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Music: Look What the Cat Dragged In

Bret Michaels: On cults, Poison-haters, fatherhood and his sexy knees

By John Stoehr · July 19th, 2001 · Music
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Poison



Unlike other Metal bands whose tectonic rumblings conjure Satan's spawn up from the pits of Hell to snatch your mortal soul, Poison, with its macho-femme brand of Arena Rock, don't need nothing but a good time. As Bret Michaels, Poison's frontman and über-sex-symbol who single-handedly bridged the gender gap years before SNL's "Pat," points out without a hint of wryness, "We're not trying to own your soul when you leave our show. We just want to make sure you had a great time."

Such is the life of a balls-out '80s band that looked into the eyes of the Rock God in the early '90s and saw the coming onslaught of alternative culture, anti-Head Bangers and the fall of stroking-the-monster guitar solos.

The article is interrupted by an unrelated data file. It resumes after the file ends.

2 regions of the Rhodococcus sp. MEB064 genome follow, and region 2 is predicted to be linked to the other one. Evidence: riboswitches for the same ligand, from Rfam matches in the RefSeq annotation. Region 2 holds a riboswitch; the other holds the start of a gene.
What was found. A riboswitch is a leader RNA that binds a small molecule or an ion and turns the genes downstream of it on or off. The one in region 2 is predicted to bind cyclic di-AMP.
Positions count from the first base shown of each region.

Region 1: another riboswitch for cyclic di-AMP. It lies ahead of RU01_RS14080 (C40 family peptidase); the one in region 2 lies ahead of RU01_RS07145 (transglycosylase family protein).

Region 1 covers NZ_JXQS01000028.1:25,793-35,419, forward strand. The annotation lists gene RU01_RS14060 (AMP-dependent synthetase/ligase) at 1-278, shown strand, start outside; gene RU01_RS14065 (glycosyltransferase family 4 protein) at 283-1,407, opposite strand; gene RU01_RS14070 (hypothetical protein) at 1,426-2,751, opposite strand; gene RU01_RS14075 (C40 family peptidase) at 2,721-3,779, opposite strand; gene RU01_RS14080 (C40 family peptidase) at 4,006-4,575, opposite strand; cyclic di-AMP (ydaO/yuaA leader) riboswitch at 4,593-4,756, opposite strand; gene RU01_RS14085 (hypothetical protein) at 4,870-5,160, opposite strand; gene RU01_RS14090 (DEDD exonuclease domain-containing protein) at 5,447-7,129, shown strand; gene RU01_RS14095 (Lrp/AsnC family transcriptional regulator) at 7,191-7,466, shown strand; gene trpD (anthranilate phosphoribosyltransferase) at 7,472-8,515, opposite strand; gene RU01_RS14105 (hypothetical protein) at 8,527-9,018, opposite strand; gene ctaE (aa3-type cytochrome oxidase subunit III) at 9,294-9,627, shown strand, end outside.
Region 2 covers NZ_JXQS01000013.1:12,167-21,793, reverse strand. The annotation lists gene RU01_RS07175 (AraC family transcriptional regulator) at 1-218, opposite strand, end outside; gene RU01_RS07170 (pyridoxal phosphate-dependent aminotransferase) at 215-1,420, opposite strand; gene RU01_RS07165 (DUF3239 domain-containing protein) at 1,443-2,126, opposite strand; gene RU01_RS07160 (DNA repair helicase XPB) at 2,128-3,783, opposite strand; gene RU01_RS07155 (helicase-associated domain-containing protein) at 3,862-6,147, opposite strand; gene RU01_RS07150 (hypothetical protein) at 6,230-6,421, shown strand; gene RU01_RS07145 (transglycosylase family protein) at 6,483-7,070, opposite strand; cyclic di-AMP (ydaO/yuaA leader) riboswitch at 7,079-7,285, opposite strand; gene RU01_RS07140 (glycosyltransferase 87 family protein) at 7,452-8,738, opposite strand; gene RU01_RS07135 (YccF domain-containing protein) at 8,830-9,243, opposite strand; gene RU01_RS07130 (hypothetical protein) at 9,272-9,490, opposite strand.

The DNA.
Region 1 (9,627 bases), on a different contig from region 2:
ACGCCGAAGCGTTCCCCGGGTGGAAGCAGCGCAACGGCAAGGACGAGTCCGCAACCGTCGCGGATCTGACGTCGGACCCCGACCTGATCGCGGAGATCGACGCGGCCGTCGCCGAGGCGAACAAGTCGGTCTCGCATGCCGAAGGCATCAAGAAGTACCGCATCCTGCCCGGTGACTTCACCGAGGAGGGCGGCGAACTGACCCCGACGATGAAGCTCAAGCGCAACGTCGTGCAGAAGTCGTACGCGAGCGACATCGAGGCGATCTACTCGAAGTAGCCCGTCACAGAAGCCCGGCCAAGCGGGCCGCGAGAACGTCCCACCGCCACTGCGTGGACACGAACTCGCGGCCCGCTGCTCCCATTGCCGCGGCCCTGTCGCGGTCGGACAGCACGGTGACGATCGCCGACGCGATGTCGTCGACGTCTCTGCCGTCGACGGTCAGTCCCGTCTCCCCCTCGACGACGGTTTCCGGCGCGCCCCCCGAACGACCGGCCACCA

From 1985 to 1990, Michaels and his motley crew from Harrisburg, Pa., were the kings of Glam Rock, booty-knocking groupies everywhere, selling more than six million copies of Open Up and Say ... Ahh! in 1988, headlining their own global tours and being compared to such costumed giants as KISS.

But the changing landscape of Rock and various struggles within the band soon shot down their ascent, and by 1991, Michaels and Poison's lead guitarist, C.C. Deville, who joined the band in L.A. in 1985, did some shirts-off, bare-knuckle boxing seconds after their performance on the MTV Music Video Awards, which precipitated Deville's long-term absence from the band and marked Poison's descent into pop culture obscurity.

But after years of drug rehab, near-death experiences, solo projects, babies (Michaels became a father last year), attempted album releases and a barrage of media attention surrounding Michaels' scandalous home video featuring the mammary-enhanced Pamela Anderson, all four original members of Poison -- Michaels, DeVille, Rikki Rocket and Bobby Dall -- have regrouped and are coming at audiences around the country with a flurry of old-school cuts (sans Aqua Net and Esteé Lauder), and their touring success has been phenomenal.